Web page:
Immune system: Leptin also is important in immune response, and immune system cells, such as macrophages, have leptin receptors.  Low leptin levels, signaling a lack of food, generally increases the susceptibility to several infectious diseases. At the same time, some pathogens actually alter leptin levels, which then allows the pathogen to encounter less resistance from the immune system. [ref]


Genetic variants of the LEPR gene:

The LEPR gene codes for the leptin receptor.

Most of the genetic variants below are very common; in fact, up to half of some populations carry the variant. So while leptin receptors may play a role in obesity, if genetics were completely to blame, half the population would be overweight. (Wait, that actually is the case…  In the US, 68% of the population is now considered overweight or obese.[ref]  Still, these variants aren’t the only cause of obesity.)

Check your genetic data for rs1137101 Q223R (23andMev 4, v5 ; AncestryDNA):

  • A/A: typical
  • A/G: increased risk of: overweight /obese; diabetes; PCOS; thyroid cancer; NAFLD;
  • G/G: increased risk of: overweight /obese[ref]; diabetes[ref]; PCOS [ref]; weight gain on antipsychotic meds[ref]; greater muscle gain with weight training[ref]; thyroid cancer[ref]; risk of nonalcoholic fatty liver disease [ref];  lower risk of breast cancer [ref]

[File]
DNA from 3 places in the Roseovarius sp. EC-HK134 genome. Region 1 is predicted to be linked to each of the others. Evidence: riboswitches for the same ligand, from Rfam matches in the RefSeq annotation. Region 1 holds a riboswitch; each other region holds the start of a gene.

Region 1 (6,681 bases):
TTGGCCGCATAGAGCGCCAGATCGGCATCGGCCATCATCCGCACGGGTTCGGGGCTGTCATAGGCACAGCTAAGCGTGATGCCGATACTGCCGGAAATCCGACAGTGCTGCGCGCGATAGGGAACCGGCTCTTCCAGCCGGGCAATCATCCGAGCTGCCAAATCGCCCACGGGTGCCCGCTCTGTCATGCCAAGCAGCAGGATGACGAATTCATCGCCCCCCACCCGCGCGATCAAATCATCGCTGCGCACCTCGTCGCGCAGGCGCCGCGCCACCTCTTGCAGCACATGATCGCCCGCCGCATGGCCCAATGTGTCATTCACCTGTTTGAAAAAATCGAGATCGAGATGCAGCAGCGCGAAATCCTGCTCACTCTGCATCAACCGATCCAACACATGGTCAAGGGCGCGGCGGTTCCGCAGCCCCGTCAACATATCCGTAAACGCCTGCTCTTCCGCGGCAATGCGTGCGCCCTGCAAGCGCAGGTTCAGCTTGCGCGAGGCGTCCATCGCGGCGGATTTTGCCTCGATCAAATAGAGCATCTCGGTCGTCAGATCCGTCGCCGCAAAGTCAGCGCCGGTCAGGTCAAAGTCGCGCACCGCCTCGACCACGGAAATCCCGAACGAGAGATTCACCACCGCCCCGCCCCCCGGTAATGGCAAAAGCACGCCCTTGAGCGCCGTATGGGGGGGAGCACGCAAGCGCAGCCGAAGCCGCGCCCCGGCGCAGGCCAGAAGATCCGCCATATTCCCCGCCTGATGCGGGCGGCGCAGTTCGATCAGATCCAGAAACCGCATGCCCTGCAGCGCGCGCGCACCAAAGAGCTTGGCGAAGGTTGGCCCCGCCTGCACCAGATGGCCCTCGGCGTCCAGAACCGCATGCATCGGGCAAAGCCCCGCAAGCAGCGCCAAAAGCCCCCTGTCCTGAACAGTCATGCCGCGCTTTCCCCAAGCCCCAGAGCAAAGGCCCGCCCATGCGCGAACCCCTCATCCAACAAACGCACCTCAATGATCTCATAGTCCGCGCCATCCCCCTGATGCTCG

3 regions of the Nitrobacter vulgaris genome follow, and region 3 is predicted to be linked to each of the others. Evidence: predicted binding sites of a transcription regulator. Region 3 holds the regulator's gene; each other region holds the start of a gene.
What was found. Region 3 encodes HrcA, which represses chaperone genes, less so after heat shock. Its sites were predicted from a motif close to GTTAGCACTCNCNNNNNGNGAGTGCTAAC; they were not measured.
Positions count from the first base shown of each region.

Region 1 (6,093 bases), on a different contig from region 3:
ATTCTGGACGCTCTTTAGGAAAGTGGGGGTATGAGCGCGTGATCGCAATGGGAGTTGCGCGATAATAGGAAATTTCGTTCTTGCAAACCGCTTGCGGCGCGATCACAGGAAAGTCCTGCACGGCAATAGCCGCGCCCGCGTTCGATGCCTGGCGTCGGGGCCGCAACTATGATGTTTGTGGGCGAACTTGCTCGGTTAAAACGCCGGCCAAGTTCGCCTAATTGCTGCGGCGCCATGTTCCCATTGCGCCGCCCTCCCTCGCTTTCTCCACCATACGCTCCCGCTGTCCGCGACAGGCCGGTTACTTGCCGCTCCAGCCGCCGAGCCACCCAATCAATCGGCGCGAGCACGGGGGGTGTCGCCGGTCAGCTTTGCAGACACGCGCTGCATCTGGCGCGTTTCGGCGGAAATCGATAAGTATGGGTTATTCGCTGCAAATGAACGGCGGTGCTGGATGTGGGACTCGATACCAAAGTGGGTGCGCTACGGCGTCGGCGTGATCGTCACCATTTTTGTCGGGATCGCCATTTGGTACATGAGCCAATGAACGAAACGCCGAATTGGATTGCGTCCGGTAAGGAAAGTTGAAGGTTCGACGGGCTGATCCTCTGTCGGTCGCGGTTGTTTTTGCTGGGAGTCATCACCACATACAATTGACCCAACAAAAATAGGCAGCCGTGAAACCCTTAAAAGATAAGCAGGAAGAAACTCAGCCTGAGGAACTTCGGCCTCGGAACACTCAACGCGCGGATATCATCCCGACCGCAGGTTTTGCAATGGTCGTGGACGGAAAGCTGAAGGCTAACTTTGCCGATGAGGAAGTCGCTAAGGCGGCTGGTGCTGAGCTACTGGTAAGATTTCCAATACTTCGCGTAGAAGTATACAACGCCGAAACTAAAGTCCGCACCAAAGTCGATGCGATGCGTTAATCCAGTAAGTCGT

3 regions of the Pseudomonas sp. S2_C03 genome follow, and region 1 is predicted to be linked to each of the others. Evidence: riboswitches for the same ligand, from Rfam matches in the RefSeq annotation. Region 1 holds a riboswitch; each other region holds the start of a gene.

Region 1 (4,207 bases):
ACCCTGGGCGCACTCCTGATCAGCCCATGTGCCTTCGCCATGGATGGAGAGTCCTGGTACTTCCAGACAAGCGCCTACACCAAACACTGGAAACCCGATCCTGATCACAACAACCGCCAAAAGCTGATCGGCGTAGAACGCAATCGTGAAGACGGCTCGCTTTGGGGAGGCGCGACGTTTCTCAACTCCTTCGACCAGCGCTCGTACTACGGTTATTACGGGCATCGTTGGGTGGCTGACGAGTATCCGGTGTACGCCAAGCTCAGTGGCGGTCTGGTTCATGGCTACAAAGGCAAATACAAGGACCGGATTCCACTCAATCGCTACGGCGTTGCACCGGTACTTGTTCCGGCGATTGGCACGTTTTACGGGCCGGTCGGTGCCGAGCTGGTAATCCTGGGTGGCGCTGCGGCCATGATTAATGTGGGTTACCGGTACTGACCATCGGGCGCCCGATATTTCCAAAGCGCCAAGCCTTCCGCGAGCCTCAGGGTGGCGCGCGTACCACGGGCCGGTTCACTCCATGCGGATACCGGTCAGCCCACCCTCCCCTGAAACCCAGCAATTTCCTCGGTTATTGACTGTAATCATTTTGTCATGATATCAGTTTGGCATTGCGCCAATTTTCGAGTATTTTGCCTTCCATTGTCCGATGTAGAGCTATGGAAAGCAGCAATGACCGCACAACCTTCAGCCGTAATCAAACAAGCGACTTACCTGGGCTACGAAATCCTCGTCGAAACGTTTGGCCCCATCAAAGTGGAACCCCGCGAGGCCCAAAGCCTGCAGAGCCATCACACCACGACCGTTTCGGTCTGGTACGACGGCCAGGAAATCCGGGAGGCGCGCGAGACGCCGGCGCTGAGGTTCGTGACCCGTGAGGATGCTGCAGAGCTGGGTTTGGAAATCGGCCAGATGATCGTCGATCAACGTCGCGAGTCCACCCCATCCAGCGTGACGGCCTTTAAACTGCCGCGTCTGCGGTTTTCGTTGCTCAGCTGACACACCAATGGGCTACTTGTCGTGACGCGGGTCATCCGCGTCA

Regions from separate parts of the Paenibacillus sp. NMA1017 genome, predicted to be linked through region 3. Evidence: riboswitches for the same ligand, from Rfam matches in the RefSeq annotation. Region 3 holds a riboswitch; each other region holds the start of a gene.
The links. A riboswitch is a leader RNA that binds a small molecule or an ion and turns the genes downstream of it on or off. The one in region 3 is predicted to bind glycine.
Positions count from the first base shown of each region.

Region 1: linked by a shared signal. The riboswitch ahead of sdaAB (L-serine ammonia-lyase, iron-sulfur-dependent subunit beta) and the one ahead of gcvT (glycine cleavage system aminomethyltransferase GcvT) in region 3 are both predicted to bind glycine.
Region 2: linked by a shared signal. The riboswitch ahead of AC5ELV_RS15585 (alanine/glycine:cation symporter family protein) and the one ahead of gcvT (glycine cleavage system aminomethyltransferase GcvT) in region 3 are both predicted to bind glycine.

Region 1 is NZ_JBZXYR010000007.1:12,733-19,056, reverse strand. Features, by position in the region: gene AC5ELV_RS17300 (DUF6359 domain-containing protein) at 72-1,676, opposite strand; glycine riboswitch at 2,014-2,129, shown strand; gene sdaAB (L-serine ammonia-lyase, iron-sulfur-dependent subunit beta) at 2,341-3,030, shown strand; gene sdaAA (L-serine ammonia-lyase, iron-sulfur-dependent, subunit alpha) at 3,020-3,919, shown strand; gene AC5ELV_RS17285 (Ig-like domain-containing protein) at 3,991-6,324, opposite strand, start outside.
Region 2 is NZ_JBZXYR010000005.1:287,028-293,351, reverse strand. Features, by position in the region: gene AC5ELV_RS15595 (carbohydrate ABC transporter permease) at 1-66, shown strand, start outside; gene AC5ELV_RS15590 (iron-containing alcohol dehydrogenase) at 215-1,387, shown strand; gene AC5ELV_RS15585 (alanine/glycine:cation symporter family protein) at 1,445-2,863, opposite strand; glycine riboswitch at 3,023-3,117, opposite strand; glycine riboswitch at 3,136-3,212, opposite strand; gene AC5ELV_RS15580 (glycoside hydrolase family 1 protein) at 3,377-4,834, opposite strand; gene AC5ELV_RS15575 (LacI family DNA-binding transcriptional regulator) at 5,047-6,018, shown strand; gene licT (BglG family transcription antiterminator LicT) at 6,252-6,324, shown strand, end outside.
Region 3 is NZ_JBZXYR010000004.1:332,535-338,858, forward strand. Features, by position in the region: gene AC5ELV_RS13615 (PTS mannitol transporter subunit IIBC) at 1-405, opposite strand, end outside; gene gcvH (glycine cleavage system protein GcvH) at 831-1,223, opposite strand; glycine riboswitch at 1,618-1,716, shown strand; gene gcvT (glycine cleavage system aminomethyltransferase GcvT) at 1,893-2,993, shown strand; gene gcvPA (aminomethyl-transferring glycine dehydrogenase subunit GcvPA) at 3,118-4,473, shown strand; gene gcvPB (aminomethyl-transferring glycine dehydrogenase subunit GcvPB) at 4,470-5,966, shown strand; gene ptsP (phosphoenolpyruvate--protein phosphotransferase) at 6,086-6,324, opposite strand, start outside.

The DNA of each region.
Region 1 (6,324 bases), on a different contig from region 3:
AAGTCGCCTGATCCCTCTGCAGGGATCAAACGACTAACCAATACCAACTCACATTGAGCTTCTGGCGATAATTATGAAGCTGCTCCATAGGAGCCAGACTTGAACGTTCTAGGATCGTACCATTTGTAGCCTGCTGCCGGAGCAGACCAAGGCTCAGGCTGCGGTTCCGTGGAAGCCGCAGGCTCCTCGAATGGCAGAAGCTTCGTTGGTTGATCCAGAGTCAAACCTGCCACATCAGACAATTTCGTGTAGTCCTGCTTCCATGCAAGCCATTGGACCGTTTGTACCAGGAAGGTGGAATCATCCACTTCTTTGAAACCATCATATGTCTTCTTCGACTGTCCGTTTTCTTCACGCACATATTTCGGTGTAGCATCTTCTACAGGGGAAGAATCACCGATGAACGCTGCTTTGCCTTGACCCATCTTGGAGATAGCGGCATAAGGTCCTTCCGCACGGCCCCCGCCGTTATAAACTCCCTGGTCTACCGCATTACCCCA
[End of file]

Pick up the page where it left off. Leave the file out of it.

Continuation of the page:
Check your genetic data for rs1137100 K109R (23andMe v4, v5; AncestryDNA):

  • A/A: typical
  • A/G: somewhat increased risk of obesity, diabetes
  • G/G: increased risk of obesity, diabetes[ref][ref]; higher odds of severe preeclampsia [ref]; risk of nonalcoholic fatty liver disease, but lower fibrosis score [ref]; obesity in Indian children [ref]; lower risk of breast cancer [ref][ref]

Check your genetic data for rs7799039 (23andMe v4, v5):

  • A/A: increased risk of obesity [ref]; increased risk of MS[ref]
  • A/G: increased risk of obesity
  • G/G: typical

Check your genetic data for rs3790433  (23andMe v4; AncestryDNA):

  • C/C: typical
  • C/T: decreased risk of insulin resistance, metabolic syndrome
  • T/T: decreased risk of insulin resistance, metabolic syndrome[ref]

Lifehacks:

Simple changes to food timing and food choices may make a difference for people who carry the leptin receptor variants.

Reduce Omega 6 Fats:

A human study found that those with LEPR variants who had higher insulin concentrations and higher insulin resistance, the increased risk was modified by the ratio of omega 6: omega 3 fats in their diet. Only those who had a low omega 3 and high omega 6 levels had an increased risk of metabolic syndrome.[ref]
A low-fat, high complex carbohydrate diet for 12 weeks enhanced insulin sensitivity and reduced insulin resistance only in those with the variant and who also supplemented with 1.24g/day of omega-3 fats.  Those on the low-fat, high complex carb diet alone or when supplementing with monounsaturated fats had no increase in insulin sensitivity.[ref]

Don’t do severe calorie restriction:

Calorie or food restriction doesn’t work well for weight loss in db/db mice (bred to have LEPR mutation). In fact, after six weeks of food restriction, db/db mice also had higher plasma glucose levels.[ref]

Timing of Food:

A recent mouse study found that eating during their inactive period (daytime for the mice, nighttime for us humans) caused leptin resistance and increased obesity and metabolic syndrome. Leptin levels fluctuate over the course of a day (circadian rhythm) and eating at the wrong time seems to cause big problems.[ref]  For people, this may mean that not eating at night will help reduce leptin resistance. Try eating dinner a little earlier and cutting out the bedtime snack.